Gardener's Grapevine 2012.05.02
What a beautiful Sunday—the sun’s shining and the temperature is nice. The frost has had me a little worried this past week; it got pretty cold many nights, but my plants seem to have come through without any issues. I have irises blooming and it is so weird, as they normally bloom in May around Memorial Day. My great-grandmother called them flags and I do, too, just because it reminds me of her and she was a neat lady.
Irises are very easy to grow and very drought tolerant. Their underground roots are called rhizomes. Irises grow in circular or fan shapes, and once established they require little care. They are divided into classes and these classes are determined by plant height. An iris can be anywhere from eight inches to 27 inches tall, and they come in many different colors and some are even bicolored.
Irises prefer to be planted in light loamy soil that is well drained, and grow best in full to partial sun. They should be planted so that the top third of the rhizome is above ground. They do not require fertilizer, but if you must fertilize do not apply fertilizer directly to the exposed rhizomes as this can cause them to be burned by the harsh chemicals.
After the flowers bloom, cut the flower stems back to an inch or two above the rhizomes. In the fall, trim the leaves to six inches above the rhizomes and destroy the cut off part. This will keep any disease that may have invaded the leaves out of your garden.
If dividing irises is desired, the ideal time is four to six weeks after flowering. To divide the plant, cut the leaves back four to six inches above the rhizome, spade down through the rhizomes and take out a clump. Rinse the roots well. Each new plant should be a short fan of leaves, a rhizome, and healthy looking white roots to plant in the ground.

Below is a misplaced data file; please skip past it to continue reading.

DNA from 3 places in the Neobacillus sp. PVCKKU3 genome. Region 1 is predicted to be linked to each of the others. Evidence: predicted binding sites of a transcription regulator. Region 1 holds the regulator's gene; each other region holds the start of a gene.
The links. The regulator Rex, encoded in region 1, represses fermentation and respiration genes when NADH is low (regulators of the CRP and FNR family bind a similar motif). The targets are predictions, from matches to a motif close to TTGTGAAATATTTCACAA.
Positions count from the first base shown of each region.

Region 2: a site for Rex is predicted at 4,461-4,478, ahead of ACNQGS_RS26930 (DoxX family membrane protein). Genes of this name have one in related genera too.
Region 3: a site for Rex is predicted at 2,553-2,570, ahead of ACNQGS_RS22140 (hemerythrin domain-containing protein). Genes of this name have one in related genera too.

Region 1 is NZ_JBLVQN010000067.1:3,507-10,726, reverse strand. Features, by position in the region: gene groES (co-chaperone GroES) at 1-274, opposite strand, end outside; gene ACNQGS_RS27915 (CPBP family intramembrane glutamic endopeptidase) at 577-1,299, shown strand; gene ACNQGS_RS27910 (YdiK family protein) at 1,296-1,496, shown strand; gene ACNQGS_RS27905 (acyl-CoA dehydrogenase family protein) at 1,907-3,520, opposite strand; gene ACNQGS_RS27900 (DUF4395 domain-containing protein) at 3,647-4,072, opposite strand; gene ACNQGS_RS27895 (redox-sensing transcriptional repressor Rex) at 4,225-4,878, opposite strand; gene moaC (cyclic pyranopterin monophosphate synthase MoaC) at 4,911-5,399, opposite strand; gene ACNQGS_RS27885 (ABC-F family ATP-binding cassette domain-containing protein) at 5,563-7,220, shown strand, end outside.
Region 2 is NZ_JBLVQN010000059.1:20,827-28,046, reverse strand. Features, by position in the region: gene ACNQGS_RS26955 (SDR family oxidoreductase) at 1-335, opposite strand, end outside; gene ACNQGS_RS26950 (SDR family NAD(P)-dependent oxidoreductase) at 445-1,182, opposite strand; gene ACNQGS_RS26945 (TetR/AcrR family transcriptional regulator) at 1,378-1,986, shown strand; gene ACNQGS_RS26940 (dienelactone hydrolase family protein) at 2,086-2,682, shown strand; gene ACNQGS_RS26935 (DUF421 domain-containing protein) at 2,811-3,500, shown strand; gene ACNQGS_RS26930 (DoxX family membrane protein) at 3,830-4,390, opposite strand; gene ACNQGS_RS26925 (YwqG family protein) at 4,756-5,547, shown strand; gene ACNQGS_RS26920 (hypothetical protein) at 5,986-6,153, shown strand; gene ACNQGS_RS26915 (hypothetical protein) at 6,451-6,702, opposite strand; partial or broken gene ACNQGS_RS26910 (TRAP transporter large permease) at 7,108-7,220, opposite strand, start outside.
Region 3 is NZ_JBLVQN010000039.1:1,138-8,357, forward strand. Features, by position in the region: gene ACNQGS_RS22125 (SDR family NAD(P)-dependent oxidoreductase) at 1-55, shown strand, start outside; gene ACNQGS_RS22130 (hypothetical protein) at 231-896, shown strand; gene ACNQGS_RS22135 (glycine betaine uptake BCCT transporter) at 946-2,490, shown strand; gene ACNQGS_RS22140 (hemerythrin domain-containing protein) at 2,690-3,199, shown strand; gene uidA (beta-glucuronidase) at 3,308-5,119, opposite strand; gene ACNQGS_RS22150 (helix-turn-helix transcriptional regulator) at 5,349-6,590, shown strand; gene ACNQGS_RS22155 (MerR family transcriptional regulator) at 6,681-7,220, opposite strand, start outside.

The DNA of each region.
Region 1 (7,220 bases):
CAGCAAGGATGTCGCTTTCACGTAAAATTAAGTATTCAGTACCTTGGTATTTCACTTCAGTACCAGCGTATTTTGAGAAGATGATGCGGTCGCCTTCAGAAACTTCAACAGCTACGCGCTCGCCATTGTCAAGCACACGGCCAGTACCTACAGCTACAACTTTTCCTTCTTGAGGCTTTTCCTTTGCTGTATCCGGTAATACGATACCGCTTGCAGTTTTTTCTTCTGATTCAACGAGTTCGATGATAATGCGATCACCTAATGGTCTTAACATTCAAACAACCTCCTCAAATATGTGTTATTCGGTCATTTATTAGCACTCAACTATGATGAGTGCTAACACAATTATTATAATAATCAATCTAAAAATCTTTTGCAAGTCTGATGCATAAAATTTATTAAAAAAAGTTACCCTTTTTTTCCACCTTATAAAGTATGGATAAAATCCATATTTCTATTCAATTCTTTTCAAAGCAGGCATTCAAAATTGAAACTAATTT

Irises are a deer resistant plant. Never mulch the iris, it does not like its rhizomes covered with anything. Irises are beautiful plants and are very easy maintenance. If you are just starting a garden it is a great choice.
I was so glad to see the rain end, but not quite as happy as the cats in my husband’s workshop. They like to go outside to play. Most of the week they put their heads out the door and looked at me as if to say, “If you think it’s such a great idea to go out in that, you can do it.”
Crankshaft is the orange tabby cat and he doesn’t have a plan when he asks to go out, he just likes to lay on the sidewalk and soak up the sun. His largest daily expenditure of energy is in getting to the food dish. He’s a sweet cat, but I think he got the memo that momma doesn’t like gifts of dead mice and birds as he stopped bringing them to me. Having a cat outside in town is not a good idea, but Crankshaft doesn’t prescribe to good ideas. His opinion is, I am a cat, I do as I please, deal with it. I’ve met people with that attitude, too.
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